The New Zealand government and urban air mobility firm Wisk have entered a memorandum of understanding for a passenger transport trial involving the company’s all-electric air taxi, Cora.

The work will take place in Canterbury, New Zealand where the Cora has conducted tests since 2017, says Megan Woods, the country’s minister of research, science and innovation.

Wisk Cora

Source: Wisk

The Wisk Cora features 12 wing-mounted rotors for lift, and a single pusher-prop for forward movement.

“Last year I announced the establishment of the Airspace Integration Trials Programme and that Wisk were the first industry partner to join - I’m pleased to announce that an agreement is now in place and planning for a passenger transport trial in my home region of Canterbury is underway,” says Woods.

“The Government sees great potential in the development of an innovative unmanned aircraft sector in New Zealand and we are in a prime position to work with globally-leading companies here to safely test and go-to-market.”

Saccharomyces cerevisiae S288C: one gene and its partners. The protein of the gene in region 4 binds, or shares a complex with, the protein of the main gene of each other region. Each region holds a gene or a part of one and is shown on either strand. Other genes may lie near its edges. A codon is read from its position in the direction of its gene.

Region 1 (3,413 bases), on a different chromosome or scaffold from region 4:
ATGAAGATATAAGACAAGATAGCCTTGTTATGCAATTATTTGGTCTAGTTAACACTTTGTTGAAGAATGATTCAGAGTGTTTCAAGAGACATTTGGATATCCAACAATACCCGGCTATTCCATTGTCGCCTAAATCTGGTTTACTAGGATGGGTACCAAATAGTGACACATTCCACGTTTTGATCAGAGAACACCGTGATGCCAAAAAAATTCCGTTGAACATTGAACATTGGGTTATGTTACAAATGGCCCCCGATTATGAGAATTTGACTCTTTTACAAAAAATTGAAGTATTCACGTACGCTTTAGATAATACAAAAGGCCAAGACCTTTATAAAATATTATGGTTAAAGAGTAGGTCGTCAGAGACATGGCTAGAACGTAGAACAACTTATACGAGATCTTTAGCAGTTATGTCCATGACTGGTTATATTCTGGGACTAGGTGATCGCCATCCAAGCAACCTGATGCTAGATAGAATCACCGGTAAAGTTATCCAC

The trial’s parameters, timeframes, and routes have yet to be ascertained.

Established in 2019, Wisk is a joint venture between Boeing and Kitty Hawk Corporation. Kitty Hawk, which developed the Cora aircraft, is reportedly funded by Google founder Larry Page. Its chief executive is Sebastian Thrun, a former Google employee who led the company’s efforts to develop sell-driving cars.

Thrun also sits on the board of Wisk. Another Wisk board member is Logan Jones, vice president at Boeing’s HorizionX, a unit that aims to apply Boeing’s long industry experience to new business ideas.

The Cora aircraft, which can accommodate two passengers, features 12 wing-mounted independent rotors with the fan as its only moving part. A pusher-prop provides forward propulsion.

“Flight tests have shown that an issue with one rotor is automatically handled with no discernible change in the flight path,” says Wisk.

It also has three independent flight computers, which ensures redundancy, and a parachute system for emergency landings. It is capable of flying autonomously, and can take off vertically similar to a helicopter. It has logged over 1,000 flight hours.

Its range is about 40km, and it has experimental airworthiness certificates from both the New Zealand Civil Aviation Authority and the US Federal Aviation Administration.

“We are delighted to now have a signed agreement with the New Zealand Government, which will propel Cora’s entry to the air taxi market,” says Wisk chief executive Gary Gysin.

“We see this agreement as a sign of confidence in our product and abilities to develop and deliver a safe and reliable air taxi service, starting in New Zealand.”